Who is?

Hi. I am a shipping company director, transport academic, author, family man and all round nice guy. I have worked as shipbroker, shipowner, freight trader and bulk charterer, in senior positions, with some of the largest and most disrespected (joke) companies in the world. Ask my advice on all things shipping and you will receive my blunt and always honest answer. Hang around to learn more about chartering and ship broker salaries, chartering and ship broker jobs, chartering and shipbroker recruitment agencies, cheap freight, maritime education, chartering and ship broker qualifications, become a ship broker, tips on how to be a successful bulk shipping executive, philosophy, Zen and the art of shipbroking, and much more. Yours The Virtual Shipbroker (recently proclaimed the guru of shipbroking) Copyright © 2009-17 by Virtualshipbroker

Monday, March 9, 2009

Shipping Stocks - What makes a good bet?

Reuters reported Today

Sinotrans Shipping (0368.HK) vaulted 15.1 percent to HK$1.91 after the Chinese shipping group, partnered with DHL [DHL.UL], reported a better-than-expected 146 percent increase in 2008 profit at $347.13 million.
Sinotrans has one of the lowest operating costs among listed regional peers and unlike others can operate profitably even with the Baltic Dry Index at 2,000 points, said UBS in a note on the earnings.

The key point with sinotrans is the 'lowest operating costs' amongst competitors.

Forget future earnings (because they are unrealised) and dodgy asset evaluations, find companies with low debt and low operating costs!



  1. Hi,

    Interesting blog.
    I have a couple of topics I would like to hear your thoughts on:

    a) You mention that the language of the shipping industry is english. Even so, in consideration of your extensive shipping experience, do you feel that learning extra languages (Greek, Chinese etc) would provide a broker with a significant edge. Perhaps other industry "players" will more readily trust someone who can speak their native language.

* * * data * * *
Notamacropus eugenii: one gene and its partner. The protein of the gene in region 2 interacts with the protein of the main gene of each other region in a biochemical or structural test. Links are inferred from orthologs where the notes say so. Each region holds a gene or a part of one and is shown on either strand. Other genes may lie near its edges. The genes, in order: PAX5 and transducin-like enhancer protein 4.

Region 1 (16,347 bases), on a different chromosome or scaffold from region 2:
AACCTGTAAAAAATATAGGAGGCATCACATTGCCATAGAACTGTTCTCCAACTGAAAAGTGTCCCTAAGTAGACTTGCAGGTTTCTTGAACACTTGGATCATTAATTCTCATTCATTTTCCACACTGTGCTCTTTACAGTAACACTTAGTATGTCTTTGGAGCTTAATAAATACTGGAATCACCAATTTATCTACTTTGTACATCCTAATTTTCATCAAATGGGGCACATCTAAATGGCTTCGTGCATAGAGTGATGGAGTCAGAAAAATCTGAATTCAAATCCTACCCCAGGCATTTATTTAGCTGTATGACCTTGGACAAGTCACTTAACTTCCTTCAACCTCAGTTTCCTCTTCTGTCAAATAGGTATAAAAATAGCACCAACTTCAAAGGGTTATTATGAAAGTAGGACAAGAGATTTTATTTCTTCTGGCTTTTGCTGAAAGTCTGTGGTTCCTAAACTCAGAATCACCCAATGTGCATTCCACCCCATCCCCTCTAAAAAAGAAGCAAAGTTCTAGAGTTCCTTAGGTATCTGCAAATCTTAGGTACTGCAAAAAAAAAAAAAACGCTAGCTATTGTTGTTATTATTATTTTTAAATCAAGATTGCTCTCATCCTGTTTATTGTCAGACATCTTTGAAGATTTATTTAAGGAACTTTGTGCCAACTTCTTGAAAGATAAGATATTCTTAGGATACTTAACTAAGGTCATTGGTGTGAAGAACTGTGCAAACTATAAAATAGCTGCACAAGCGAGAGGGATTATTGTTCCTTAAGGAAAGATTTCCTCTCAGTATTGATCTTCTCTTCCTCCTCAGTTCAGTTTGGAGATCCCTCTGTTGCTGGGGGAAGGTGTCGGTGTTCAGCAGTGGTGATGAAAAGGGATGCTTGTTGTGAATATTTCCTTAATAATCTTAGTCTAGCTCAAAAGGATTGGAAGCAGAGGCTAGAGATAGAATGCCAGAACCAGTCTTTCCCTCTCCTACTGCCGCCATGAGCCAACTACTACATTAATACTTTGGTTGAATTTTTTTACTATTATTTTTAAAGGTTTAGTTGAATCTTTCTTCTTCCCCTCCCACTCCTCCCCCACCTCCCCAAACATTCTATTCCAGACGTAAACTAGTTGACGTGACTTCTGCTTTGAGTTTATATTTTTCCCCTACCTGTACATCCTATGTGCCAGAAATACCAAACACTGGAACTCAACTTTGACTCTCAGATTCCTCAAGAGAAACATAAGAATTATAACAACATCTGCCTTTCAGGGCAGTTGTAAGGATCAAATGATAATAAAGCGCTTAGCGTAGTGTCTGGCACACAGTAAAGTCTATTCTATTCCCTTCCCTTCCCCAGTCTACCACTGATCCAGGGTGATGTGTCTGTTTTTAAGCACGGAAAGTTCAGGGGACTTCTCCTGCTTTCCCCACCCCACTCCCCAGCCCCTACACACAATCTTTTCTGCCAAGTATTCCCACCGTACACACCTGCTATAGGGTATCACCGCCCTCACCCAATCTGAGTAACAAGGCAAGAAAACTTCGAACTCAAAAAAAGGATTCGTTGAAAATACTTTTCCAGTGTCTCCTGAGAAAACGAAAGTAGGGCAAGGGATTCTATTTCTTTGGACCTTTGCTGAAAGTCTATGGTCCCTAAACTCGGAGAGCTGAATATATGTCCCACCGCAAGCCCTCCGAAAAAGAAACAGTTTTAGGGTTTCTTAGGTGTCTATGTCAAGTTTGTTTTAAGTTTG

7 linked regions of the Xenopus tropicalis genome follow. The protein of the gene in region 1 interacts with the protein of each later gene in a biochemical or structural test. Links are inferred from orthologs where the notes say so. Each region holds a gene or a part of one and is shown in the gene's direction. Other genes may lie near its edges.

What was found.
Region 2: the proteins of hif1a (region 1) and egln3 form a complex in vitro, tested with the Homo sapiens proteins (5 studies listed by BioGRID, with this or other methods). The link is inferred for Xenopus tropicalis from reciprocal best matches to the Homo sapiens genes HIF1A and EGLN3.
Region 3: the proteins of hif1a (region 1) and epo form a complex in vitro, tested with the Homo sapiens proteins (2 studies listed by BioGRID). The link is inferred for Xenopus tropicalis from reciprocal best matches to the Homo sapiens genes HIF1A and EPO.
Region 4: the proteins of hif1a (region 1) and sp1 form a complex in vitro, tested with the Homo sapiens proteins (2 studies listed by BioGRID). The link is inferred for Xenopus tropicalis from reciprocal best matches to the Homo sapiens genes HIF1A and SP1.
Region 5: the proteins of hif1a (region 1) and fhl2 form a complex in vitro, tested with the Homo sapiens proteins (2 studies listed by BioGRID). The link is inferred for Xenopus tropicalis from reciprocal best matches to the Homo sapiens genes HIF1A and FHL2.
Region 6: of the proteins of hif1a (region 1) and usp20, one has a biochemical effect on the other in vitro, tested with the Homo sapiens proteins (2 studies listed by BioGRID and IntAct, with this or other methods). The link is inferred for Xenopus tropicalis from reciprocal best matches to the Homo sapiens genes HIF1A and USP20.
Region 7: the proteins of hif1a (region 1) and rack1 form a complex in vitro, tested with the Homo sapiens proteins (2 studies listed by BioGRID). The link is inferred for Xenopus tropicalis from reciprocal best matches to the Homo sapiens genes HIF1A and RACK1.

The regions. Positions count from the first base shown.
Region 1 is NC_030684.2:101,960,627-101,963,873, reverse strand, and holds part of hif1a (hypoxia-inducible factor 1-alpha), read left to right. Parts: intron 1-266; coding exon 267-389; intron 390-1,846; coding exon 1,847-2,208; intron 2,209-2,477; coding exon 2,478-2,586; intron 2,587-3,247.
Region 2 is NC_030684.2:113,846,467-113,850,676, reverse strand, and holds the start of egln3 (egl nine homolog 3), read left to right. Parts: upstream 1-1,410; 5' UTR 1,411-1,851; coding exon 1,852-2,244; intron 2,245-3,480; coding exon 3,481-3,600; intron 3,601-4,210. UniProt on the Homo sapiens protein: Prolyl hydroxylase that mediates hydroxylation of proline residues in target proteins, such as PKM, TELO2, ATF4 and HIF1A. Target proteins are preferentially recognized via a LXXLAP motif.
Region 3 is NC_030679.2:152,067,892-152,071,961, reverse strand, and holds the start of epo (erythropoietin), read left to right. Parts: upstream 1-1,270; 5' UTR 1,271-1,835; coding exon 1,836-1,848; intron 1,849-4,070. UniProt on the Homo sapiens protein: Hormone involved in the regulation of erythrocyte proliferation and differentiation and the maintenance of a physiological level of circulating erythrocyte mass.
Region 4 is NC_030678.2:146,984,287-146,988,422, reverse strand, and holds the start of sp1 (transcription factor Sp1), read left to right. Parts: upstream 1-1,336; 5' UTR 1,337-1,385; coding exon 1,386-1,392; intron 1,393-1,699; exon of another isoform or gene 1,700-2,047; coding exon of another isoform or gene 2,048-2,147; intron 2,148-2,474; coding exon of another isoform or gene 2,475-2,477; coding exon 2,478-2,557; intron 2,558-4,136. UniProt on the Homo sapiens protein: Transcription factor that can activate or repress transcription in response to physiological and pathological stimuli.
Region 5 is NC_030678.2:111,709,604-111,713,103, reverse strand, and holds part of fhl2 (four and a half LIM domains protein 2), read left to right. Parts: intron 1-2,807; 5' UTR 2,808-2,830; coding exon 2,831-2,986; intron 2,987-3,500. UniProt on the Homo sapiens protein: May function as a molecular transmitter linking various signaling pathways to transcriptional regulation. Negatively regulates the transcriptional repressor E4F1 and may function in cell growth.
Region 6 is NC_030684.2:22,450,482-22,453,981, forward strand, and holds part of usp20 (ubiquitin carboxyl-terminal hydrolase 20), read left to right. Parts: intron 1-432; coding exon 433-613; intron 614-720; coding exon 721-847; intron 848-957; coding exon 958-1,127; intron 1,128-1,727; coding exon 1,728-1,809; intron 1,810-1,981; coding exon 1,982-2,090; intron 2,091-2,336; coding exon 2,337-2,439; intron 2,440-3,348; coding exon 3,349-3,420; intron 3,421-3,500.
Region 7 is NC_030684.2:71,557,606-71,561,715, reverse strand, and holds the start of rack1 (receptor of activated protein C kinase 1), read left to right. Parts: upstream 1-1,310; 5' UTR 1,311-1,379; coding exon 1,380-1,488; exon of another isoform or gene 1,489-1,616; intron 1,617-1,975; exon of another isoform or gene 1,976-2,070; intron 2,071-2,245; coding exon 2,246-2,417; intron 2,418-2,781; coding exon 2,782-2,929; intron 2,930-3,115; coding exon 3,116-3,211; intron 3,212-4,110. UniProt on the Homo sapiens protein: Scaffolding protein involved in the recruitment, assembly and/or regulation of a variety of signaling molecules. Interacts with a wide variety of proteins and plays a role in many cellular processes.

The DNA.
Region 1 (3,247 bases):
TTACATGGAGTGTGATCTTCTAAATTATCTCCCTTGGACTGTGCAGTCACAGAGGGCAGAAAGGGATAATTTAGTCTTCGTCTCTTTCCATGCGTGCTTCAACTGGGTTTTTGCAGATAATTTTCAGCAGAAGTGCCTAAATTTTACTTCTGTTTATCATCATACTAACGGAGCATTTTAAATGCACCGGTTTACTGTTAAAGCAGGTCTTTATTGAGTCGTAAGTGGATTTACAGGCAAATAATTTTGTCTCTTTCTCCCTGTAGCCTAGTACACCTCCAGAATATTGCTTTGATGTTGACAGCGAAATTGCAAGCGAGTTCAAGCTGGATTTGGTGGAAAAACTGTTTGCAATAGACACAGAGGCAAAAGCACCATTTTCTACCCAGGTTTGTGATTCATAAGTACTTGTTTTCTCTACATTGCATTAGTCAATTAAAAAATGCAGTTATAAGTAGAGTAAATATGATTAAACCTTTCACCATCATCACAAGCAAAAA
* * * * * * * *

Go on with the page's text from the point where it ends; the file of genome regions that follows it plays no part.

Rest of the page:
b) Wikipedia tells me this:
    "Although some brokers cover more than one discipline, most shipbroking activity can be divided as follows - Dry Cargo Chartering, Tanker Chartering, Containers, Sale & Purchase and sometimes also Demolition sales and Research."

    To what extent is it true that brokers take on such a specialist role and stick with it for the duration of their career?
    Do you have any thoughts on the future prospects of those departments?
    In other words, if I reset your career, is there some particular skill, e.g. Tanker chartering, which you would focus your attention on?

    Thanks for your thoughts, Mike.

  2. Hi Michael (Nice Greek name)

    Now these are some good questions - you are hired! I have covered Languages in my E-book as a one of 10 great ways to differentiate yourself from other brokers.

    a) Yes a scond language will help considerably. You are spot on with the Greeks. They in particular have a strong and unique shipping culture. If you are a Greek living abroad or second generation Greek who has found shipping - then speaking the language will help. be prepared to travel to Greece once or twice a year, say all the right things, be respectful but not 'naive' about the way things are done and then Im sure you will have the support of the greeek shipowning community. Lots of Greeks in London plying there trade.

    Other good languages to learn IMO are Chinese, Japanese, Korean, Russian and Spanish (South America).

    b) Yes many successful brokers remain specialists. Many are generalists - lots of ways to skin a cat!

    People are making money in all the segments mentioned. What you are asking me is what are the trends and the opportunities as I see it going forward?

    You will need to wait a few weeks for that!

    Keep up the interest - you are on your way


  3. second language - whilst always handy feel far more important to be aware of the culture of the person you dealing with. What works in a western country doesnt always work in others! Maybe some subject matter for the book

  4. Good Point Anon

    You sound like an insider yourself.

    One must be aware of the manu cultural aspects of cross border negotiations.

    I will include some ideas on this in the book. Great tip. Your are hired!